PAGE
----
Skip to main content
Find a DoctorGet Care Now
Skip to main content







Cardiovascular Aneurysms

A multidisciplinary team including cardiothoracic surgeons, vascular surgeons, cardiologists and radiologists at Yale New Haven Hospital Heart and Vascular Center (HVC) offers the most advanced therapies for patients with aortic aneurysm disease. We provide care and treatment for abdominal, thoracic and thoracoabdominal aortic aneurysms.

The aorta is the largest artery in the body. It originates in the heart and carries oxygen-rich blood to all organs and tissues in the body. An aortic aneurysm is an abnormal enlargement (bulge) that can develop anywhere in the aorta. Most people with aortic aneurysm disease do not have any symptoms; however, an aneurysm can become life-threatening if it grows too large or too fast, causing it to dissect and tear or rupture. Most people learn of their aneurysms while being tested for another condition. Once discovered, lifelong monitoring of this condition is required.

Abdominal aortic aneurysm: An abdominal aortic aneurysm (AAA) occurs in the abdomen. It can appear on imaging studies and is more likely to occur in people over age 55 who have a history of tobacco use or a strong family history of aneurysms. Heart and Vascular Center vascular surgeons specialize in treating this type of aneurysm.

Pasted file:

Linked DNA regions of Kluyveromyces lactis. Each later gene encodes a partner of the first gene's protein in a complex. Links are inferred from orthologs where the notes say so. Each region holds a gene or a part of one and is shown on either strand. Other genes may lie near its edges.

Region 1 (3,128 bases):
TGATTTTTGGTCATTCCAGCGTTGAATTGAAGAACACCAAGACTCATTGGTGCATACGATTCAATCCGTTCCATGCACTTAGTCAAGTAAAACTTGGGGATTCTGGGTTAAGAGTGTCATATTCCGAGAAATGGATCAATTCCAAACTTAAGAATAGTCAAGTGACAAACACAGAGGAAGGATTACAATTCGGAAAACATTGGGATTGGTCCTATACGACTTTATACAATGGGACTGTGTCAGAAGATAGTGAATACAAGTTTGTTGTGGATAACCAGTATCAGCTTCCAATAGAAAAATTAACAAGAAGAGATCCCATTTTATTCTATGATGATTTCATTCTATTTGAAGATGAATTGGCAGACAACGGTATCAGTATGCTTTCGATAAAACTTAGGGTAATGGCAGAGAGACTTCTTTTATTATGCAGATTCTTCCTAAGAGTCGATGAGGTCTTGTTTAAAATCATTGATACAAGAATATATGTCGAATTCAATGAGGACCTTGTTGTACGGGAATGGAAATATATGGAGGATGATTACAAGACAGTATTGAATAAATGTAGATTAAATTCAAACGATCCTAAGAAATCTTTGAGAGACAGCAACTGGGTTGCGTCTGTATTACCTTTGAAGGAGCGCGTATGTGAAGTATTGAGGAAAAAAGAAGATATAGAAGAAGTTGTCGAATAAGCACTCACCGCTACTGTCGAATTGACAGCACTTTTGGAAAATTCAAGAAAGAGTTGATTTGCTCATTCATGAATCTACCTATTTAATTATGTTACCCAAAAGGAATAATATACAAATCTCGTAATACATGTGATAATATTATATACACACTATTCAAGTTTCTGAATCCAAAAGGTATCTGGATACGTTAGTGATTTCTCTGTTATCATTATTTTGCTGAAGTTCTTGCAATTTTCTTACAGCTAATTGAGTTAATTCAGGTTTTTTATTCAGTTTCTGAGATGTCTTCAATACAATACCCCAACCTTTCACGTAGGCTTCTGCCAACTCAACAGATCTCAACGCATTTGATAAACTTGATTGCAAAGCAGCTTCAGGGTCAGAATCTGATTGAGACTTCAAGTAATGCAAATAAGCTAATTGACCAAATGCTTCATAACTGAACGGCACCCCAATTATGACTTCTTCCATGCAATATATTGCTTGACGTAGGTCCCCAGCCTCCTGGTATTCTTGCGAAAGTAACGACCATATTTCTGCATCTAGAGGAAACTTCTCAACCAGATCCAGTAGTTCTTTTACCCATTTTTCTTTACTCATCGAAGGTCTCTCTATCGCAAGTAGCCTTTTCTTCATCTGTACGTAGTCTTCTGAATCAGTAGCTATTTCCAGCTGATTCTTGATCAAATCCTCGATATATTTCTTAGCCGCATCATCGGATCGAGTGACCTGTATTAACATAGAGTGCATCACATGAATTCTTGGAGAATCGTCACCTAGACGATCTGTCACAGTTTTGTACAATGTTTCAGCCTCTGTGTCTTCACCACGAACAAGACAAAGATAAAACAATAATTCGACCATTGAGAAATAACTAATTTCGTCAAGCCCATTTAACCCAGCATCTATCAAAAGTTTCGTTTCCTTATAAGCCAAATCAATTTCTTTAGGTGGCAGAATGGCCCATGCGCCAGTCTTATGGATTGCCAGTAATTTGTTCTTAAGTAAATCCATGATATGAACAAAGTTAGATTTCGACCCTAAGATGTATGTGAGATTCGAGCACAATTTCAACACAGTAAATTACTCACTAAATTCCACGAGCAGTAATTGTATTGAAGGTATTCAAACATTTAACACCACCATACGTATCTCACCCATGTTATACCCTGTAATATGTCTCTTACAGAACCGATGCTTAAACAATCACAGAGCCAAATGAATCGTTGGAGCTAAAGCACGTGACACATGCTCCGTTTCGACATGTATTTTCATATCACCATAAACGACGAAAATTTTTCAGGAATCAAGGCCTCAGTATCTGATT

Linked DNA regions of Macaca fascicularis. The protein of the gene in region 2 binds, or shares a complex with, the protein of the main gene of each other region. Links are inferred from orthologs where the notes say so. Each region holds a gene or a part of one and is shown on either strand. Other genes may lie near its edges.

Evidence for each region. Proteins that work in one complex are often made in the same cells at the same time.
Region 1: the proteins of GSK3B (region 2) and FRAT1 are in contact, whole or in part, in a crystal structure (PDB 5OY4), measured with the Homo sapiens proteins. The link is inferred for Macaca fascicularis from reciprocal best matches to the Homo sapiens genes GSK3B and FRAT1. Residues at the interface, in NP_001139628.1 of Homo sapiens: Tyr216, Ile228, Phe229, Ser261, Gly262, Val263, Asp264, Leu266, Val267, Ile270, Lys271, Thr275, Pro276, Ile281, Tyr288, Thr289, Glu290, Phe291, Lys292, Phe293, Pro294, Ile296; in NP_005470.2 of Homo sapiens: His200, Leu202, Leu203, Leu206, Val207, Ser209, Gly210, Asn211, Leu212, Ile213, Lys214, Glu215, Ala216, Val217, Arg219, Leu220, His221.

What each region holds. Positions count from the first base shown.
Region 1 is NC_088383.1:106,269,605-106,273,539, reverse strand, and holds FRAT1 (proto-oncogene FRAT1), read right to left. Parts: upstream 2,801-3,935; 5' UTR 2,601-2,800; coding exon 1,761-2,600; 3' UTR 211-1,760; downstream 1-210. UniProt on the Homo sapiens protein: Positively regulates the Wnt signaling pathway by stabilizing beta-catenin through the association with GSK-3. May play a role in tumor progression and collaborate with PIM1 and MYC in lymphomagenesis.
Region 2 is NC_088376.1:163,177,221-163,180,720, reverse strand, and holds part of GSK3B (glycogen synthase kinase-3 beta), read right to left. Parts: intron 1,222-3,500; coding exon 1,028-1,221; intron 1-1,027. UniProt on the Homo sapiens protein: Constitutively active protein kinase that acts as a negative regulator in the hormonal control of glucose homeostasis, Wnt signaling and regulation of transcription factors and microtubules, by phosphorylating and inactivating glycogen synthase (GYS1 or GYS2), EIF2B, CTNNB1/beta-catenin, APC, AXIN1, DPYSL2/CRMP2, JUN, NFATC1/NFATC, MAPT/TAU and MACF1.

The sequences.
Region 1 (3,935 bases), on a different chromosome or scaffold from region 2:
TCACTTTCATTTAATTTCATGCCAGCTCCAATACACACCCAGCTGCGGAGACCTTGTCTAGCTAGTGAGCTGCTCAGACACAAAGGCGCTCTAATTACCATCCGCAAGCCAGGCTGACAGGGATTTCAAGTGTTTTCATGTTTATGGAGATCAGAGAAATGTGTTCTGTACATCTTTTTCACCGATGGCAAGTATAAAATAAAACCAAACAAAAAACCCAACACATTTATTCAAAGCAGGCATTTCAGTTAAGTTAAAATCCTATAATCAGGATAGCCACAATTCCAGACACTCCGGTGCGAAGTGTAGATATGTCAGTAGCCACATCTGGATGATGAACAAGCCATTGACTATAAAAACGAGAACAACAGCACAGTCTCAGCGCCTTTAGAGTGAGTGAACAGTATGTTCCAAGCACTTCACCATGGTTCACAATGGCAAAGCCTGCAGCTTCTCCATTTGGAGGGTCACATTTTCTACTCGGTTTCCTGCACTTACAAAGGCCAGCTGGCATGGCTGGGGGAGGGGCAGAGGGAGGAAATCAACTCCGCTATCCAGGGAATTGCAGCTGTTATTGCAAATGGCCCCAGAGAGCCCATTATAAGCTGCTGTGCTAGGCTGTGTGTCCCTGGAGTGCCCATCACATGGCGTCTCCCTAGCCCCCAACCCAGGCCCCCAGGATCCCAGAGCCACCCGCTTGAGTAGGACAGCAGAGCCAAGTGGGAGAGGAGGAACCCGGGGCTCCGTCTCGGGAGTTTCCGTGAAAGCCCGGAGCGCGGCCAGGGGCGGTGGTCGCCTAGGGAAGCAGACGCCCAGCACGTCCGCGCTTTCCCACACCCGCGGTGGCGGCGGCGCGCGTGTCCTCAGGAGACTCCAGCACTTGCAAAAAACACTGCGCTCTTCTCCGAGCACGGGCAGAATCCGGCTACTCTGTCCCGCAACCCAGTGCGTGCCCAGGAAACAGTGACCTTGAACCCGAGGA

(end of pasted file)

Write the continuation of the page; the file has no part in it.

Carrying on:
Thoracic aortic aneurysm: This type of aneurysm can occur in the front or back of the chest. An ascending thoracic aneurysm near the heart in front of the chest requires complex, open-heart surgery or hybrid aortic surgery by cardiothoracic surgeons. There is often a familial or genetic component to this condition, necessitating family screening and long-term surveillance. For descending thoracic aneurysm occurring behind the chest, surgical management by cardiothoracic and vascular surgeons is needed. Most cases use minimally invasive endovascular stent treatment options. 

Thoracoabdominal aortic aneurysm: This aneurysm affects the aorta in the chest and abdominal regions. It is usually asymptomatic and often detected incidentally or through surveillance in patients with chronic aortic dissection disease. HVC cardiothoracic surgeons and vascular surgeons work with a multidisciplinary team to provide care and treatment of these aneurysms. Treatment options, based on patient symptoms, aneurysm size and growth rate, include minimally invasive endovascular procedures, open surgery and endovascular hybrid procedures. Our skilled aortic team achieves excellent outcomes by choosing the optimal and least invasive procedure for each patient. The HVC is one of few centers offering highly specialized, minimally invasive total endovascular procedures to treat complex thoracoabdominal aortic aneurysms.